The more you specialize, the less you spend your own time learning for the benefit of one client.
In their episode on Project Management, Diane mentioned learning and training time. Carrie asked if Diane ever passes the cost or time for learning along to the client.
Diane said no, and her response was really interesting to me:
My educational development is my responsibility. The client could have hired anyone to do this project for them. When they decided to hire me it was with full faith and confidence that I would deliver it for them, not that it would be a learning opportunity for me.
Whoa. If, as freelancers, we are all supposed to be learning only on our own time, how much time do we end up spending on learning that only benefits one client?
As a generalist doing all sorts of projects, the answer would probably be: a lot of time.
Every time you do something new that you don’t usually do, you are going to spend hours learning about it in order to implement it for the client.
If you most often work on simple marketing websites, and a client wants you to build a membership site, you are going to spend days researching options and learning how to implement it.
Then you’ll spend days fixing things that you didn’t anticipate as issues.
So I realized in listening to this podcast: an extra benefit of specializing and creating a repeatable process is that you don’t have to spend so much of your own time learning new tools or processes.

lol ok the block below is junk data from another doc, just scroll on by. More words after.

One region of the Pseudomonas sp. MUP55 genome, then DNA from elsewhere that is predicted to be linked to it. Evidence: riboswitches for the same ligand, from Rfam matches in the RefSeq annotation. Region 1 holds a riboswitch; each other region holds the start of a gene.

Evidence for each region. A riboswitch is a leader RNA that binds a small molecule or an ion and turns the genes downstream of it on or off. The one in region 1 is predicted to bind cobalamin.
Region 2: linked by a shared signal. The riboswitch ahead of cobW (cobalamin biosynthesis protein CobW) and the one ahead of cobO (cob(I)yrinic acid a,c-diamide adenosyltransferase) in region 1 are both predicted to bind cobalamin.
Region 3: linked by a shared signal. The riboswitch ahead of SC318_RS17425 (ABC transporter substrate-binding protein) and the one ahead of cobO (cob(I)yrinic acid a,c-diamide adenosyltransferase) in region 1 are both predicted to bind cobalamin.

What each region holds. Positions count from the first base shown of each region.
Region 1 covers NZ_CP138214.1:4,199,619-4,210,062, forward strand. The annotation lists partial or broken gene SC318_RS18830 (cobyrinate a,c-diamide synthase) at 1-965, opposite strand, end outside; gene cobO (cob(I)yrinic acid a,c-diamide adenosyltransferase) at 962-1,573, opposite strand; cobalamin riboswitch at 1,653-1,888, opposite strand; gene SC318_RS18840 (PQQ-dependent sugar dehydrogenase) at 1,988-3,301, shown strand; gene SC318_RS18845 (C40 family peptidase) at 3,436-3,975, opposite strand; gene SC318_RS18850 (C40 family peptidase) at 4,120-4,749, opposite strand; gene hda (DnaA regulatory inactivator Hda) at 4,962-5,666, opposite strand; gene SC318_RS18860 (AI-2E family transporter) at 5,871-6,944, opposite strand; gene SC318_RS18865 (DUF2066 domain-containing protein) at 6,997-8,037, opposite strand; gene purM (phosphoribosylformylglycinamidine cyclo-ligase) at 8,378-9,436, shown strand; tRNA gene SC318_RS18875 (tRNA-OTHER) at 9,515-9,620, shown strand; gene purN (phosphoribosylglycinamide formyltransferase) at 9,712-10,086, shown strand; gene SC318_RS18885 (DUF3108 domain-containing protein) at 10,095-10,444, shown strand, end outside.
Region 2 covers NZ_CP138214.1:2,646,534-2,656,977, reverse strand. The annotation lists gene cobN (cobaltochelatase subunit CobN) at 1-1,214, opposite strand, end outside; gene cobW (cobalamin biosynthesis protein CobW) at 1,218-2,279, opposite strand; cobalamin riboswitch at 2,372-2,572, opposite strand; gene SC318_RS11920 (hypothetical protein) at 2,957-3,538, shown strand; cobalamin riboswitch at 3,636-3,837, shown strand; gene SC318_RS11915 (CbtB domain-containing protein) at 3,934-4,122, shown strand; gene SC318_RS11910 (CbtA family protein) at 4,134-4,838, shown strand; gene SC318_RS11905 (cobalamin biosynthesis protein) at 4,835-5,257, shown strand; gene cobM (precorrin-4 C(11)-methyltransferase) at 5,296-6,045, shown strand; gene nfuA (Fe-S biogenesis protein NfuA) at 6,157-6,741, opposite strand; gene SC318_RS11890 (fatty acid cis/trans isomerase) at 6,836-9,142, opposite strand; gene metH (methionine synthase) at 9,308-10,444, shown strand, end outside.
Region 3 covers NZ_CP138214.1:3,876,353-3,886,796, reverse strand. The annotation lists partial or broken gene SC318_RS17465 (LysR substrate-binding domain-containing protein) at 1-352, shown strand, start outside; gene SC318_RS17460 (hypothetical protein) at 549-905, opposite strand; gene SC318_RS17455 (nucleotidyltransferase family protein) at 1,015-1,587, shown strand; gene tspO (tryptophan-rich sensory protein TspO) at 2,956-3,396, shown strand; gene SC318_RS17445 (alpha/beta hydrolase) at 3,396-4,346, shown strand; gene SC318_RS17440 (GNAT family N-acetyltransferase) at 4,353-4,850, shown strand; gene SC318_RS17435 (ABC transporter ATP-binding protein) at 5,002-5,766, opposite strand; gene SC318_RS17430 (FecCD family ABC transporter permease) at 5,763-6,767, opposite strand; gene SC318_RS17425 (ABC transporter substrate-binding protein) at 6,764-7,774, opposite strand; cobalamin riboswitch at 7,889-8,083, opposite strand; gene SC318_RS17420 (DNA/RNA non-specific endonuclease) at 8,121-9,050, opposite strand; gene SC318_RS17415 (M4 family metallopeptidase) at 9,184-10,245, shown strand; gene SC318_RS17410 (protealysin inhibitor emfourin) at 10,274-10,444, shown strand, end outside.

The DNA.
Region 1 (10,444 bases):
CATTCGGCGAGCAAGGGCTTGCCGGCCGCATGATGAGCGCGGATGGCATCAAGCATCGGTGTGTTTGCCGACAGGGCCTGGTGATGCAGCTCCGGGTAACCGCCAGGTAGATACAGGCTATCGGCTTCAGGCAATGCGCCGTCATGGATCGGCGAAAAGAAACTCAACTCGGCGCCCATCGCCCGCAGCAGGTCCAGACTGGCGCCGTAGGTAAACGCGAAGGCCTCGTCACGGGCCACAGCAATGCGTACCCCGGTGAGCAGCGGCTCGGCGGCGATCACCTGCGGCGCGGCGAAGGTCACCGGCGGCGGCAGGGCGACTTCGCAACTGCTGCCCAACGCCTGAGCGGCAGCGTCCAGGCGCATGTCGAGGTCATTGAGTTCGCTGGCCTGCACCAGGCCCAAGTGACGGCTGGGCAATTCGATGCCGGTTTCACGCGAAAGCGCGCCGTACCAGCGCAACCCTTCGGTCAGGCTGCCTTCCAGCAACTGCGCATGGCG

As an example, if you always work on membership sites, you’re already going to have the knowledge about the platforms and options. You won’t have to spend a ton of time researching for each project. Since you’ve already done it before, you also know how to implement it and what issues and potential problems you can expect.
As a membership site specialist, you would save hours of unpaid learning time compared to someone who’s never done it before.
Isn’t that where we all want to go? Where we can approach our work with confidence and efficiency?
I know that a couple years from now, I’m not going to want to spend days of unpaid time on every project because I’ve jumped from platform to platform and all over the map on deliverables and tools.
I want to get to a place where I have honed expertise in a high-value skill set that makes my clients a great return in less time.
Is it just me?